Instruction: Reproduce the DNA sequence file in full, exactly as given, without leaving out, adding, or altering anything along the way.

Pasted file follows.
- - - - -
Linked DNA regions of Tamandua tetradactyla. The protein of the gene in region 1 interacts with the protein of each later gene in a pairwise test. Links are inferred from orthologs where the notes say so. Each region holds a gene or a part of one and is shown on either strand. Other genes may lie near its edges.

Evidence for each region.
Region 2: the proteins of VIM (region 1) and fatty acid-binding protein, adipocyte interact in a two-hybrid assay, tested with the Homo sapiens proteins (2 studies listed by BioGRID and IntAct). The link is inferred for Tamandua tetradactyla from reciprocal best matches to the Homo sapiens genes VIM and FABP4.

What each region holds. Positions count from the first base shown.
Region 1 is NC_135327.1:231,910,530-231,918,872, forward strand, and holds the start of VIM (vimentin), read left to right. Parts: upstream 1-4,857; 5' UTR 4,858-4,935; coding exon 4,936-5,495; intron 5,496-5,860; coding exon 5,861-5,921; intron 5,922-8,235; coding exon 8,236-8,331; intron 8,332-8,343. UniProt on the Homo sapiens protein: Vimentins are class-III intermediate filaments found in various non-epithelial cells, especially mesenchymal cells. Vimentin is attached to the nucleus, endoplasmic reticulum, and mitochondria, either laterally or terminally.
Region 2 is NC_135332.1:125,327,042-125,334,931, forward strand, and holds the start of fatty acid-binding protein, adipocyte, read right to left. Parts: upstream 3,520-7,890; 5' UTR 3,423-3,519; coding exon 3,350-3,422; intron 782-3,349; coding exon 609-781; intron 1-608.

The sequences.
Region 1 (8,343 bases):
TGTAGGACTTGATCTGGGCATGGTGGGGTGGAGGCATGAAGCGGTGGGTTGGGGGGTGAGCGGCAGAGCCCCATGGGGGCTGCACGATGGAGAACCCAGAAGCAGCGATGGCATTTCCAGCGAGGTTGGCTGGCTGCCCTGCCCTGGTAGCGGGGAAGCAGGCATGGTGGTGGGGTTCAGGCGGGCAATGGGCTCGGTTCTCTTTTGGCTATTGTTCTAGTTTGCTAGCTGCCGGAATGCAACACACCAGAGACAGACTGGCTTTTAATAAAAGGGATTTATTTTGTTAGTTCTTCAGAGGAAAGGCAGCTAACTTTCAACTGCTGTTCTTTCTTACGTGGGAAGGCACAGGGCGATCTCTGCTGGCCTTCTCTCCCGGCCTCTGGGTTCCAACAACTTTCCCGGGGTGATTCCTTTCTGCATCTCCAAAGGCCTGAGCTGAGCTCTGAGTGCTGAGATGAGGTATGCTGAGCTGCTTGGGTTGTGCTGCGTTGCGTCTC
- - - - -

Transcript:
Linked DNA regions of Tamandua tetradactyla. The protein of the gene in region 1 interacts with the protein of each later gene in a pairwise test. Links are inferred from orthologs where the notes say so. Each region holds a gene or a part of one and is shown on either strand. Other genes may lie near its edges.

Evidence for each region.
Region 2: the proteins of VIM (region 1) and fatty acid-binding protein, adipocyte interact in a two-hybrid assay, tested with the Homo sapiens proteins (2 studies listed by BioGRID and IntAct). The link is inferred for Tamandua tetradactyla from reciprocal best matches to the Homo sapiens genes VIM and FABP4.

What each region holds. Positions count from the first base shown.
Region 1 is NC_135327.1:231,910,530-231,918,872, forward strand, and holds the start of VIM (vimentin), read left to right. Parts: upstream 1-4,857; 5' UTR 4,858-4,935; coding exon 4,936-5,495; intron 5,496-5,860; coding exon 5,861-5,921; intron 5,922-8,235; coding exon 8,236-8,331; intron 8,332-8,343. UniProt on the Homo sapiens protein: Vimentins are class-III intermediate filaments found in various non-epithelial cells, especially mesenchymal cells. Vimentin is attached to the nucleus, endoplasmic reticulum, and mitochondria, either laterally or terminally.
Region 2 is NC_135332.1:125,327,042-125,334,931, forward strand, and holds the start of fatty acid-binding protein, adipocyte, read right to left. Parts: upstream 3,520-7,890; 5' UTR 3,423-3,519; coding exon 3,350-3,422; intron 782-3,349; coding exon 609-781; intron 1-608.

The sequences.
Region 1 (8,343 bases):
TGTAGGACTTGATCTGGGCATGGTGGGGTGGAGGCATGAAGCGGTGGGTTGGGGGGTGAGCGGCAGAGCCCCATGGGGGCTGCACGATGGAGAACCCAGAAGCAGCGATGGCATTTCCAGCGAGGTTGGCTGGCTGCCCTGCCCTGGTAGCGGGGAAGCAGGCATGGTGGTGGGGTTCAGGCGGGCAATGGGCTCGGTTCTCTTTTGGCTATTGTTCTAGTTTGCTAGCTGCCGGAATGCAACACACCAGAGACAGACTGGCTTTTAATAAAAGGGATTTATTTTGTTAGTTCTTCAGAGGAAAGGCAGCTAACTTTCAACTGCTGTTCTTTCTTACGTGGGAAGGCACAGGGCGATCTCTGCTGGCCTTCTCTCCCGGCCTCTGGGTTCCAACAACTTTCCCGGGGTGATTCCTTTCTGCATCTCCAAAGGCCTGAGCTGAGCTCTGAGTGCTGAGATGAGGTATGCTGAGCTGCTTGGGTTGTGCTGCGTTGCGTCTC